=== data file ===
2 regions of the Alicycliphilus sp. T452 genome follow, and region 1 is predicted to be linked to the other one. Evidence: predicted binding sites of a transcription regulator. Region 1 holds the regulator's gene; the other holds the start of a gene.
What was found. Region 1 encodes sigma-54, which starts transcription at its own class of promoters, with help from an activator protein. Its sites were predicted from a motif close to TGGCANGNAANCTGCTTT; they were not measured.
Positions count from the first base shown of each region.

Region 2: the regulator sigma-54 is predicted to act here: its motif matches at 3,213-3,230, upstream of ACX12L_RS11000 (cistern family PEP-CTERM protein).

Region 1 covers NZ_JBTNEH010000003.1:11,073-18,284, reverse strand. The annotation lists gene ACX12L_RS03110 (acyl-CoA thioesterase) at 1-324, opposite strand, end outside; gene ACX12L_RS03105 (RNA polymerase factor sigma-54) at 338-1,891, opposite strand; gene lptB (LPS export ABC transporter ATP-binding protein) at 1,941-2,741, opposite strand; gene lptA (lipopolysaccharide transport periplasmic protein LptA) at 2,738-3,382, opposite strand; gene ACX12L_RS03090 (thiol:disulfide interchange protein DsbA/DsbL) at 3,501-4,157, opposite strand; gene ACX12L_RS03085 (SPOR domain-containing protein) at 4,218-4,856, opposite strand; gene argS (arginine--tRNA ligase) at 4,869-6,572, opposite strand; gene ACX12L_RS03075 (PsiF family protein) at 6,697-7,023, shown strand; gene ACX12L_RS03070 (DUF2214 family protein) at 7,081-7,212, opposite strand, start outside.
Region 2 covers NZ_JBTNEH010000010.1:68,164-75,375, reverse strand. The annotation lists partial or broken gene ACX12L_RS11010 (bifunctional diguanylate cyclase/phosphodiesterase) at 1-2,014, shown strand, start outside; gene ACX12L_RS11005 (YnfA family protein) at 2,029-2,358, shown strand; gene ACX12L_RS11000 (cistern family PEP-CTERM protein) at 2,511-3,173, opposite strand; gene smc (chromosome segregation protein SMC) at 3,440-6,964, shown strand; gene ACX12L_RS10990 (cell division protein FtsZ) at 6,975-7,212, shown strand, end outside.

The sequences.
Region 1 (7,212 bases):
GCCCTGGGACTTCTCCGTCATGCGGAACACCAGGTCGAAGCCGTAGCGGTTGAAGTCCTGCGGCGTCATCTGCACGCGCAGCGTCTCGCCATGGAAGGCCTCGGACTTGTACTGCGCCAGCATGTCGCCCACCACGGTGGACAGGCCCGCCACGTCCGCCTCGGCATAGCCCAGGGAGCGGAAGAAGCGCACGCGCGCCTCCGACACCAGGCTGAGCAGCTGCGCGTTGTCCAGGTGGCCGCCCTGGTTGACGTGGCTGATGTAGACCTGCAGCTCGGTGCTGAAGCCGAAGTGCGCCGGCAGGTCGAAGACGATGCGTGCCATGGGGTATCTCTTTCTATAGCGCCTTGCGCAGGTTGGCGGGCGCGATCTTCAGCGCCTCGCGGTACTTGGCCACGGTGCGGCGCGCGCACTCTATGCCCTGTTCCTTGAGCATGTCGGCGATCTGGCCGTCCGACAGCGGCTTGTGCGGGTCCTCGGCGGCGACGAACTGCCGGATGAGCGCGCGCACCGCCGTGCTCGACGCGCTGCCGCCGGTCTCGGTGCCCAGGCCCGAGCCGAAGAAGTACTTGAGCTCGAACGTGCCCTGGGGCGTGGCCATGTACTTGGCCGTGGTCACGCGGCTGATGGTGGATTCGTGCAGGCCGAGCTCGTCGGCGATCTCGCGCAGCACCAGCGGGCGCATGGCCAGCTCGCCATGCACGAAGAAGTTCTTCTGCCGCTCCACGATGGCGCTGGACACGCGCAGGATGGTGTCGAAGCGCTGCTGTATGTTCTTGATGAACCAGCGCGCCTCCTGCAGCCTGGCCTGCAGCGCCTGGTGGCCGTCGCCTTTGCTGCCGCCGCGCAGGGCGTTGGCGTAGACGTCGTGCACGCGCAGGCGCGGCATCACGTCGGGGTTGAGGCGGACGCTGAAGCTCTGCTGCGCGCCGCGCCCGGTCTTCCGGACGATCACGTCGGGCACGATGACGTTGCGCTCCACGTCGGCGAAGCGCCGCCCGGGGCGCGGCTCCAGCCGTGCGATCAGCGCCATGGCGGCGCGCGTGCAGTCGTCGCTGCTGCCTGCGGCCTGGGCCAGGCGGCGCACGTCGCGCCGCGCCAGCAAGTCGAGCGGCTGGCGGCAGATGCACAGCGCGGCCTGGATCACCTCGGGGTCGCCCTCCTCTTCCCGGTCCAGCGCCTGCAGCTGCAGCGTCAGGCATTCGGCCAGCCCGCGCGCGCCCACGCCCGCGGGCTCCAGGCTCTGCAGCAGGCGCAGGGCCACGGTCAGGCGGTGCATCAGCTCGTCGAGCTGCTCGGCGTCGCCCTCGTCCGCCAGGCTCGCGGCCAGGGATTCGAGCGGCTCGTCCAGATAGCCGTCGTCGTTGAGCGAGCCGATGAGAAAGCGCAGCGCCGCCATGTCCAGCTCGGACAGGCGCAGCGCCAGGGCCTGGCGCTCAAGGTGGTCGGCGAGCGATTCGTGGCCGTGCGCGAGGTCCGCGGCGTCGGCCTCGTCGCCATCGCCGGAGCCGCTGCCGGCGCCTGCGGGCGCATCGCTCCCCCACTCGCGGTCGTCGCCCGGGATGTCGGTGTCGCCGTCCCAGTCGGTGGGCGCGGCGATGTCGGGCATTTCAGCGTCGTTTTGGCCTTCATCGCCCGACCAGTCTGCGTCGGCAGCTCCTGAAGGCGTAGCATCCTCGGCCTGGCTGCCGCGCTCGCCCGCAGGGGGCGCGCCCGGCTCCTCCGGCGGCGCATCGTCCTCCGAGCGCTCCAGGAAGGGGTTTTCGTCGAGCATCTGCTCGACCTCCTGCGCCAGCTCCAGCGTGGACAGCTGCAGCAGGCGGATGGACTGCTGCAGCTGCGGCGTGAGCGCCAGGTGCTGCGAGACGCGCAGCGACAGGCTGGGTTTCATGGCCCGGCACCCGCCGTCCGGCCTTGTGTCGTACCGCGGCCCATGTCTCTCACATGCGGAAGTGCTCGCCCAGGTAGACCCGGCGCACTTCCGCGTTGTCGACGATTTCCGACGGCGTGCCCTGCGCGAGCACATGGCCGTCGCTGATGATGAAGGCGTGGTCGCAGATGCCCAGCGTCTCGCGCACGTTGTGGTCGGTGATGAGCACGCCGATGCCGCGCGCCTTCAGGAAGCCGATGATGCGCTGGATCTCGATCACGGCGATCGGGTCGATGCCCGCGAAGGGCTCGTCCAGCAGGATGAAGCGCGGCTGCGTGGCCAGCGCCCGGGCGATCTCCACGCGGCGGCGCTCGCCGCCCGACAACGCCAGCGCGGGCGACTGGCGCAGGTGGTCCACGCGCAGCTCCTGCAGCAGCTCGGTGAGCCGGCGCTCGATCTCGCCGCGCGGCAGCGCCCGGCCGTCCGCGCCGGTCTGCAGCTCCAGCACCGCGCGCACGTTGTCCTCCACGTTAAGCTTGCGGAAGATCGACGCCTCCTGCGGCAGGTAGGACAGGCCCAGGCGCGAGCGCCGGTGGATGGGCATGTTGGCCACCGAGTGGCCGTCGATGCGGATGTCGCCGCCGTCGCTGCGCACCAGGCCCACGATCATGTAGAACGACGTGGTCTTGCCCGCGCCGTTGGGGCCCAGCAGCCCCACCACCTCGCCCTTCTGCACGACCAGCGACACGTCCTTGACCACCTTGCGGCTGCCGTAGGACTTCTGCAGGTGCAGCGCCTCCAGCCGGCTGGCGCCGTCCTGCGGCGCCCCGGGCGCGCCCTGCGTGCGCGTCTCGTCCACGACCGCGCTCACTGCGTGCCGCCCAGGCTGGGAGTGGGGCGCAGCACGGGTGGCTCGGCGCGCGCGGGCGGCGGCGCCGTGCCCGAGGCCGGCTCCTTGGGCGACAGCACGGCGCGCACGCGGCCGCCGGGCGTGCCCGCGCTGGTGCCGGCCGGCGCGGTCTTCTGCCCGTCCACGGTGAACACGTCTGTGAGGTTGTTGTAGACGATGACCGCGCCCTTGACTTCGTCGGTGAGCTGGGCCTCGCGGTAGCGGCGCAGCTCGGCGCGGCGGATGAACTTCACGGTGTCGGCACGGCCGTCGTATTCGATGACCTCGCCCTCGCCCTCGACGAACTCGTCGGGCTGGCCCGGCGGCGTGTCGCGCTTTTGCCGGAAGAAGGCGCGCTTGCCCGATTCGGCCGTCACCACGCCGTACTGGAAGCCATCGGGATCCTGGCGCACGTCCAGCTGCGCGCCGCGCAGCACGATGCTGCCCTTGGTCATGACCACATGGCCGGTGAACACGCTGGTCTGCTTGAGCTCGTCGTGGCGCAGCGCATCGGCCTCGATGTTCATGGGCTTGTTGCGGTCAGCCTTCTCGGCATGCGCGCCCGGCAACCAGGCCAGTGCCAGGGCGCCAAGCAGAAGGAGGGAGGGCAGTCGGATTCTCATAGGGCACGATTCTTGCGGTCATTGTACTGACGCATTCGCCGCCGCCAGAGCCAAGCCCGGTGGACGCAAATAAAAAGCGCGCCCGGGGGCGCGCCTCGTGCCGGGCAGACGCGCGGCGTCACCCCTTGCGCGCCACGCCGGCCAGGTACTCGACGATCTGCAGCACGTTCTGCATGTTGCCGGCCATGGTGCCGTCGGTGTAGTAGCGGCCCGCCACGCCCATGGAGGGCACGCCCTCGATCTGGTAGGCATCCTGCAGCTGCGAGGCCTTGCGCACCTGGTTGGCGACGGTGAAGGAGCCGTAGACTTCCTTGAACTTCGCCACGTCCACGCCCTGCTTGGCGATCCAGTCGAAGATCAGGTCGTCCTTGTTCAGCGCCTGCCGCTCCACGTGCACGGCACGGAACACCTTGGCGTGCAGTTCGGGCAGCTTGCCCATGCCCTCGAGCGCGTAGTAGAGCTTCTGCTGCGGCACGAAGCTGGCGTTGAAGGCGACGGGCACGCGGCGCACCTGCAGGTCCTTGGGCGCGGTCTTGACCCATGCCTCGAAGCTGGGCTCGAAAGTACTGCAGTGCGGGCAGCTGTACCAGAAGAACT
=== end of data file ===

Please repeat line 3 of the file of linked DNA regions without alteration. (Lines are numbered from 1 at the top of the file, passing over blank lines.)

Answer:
Positions count from the first base shown of each region.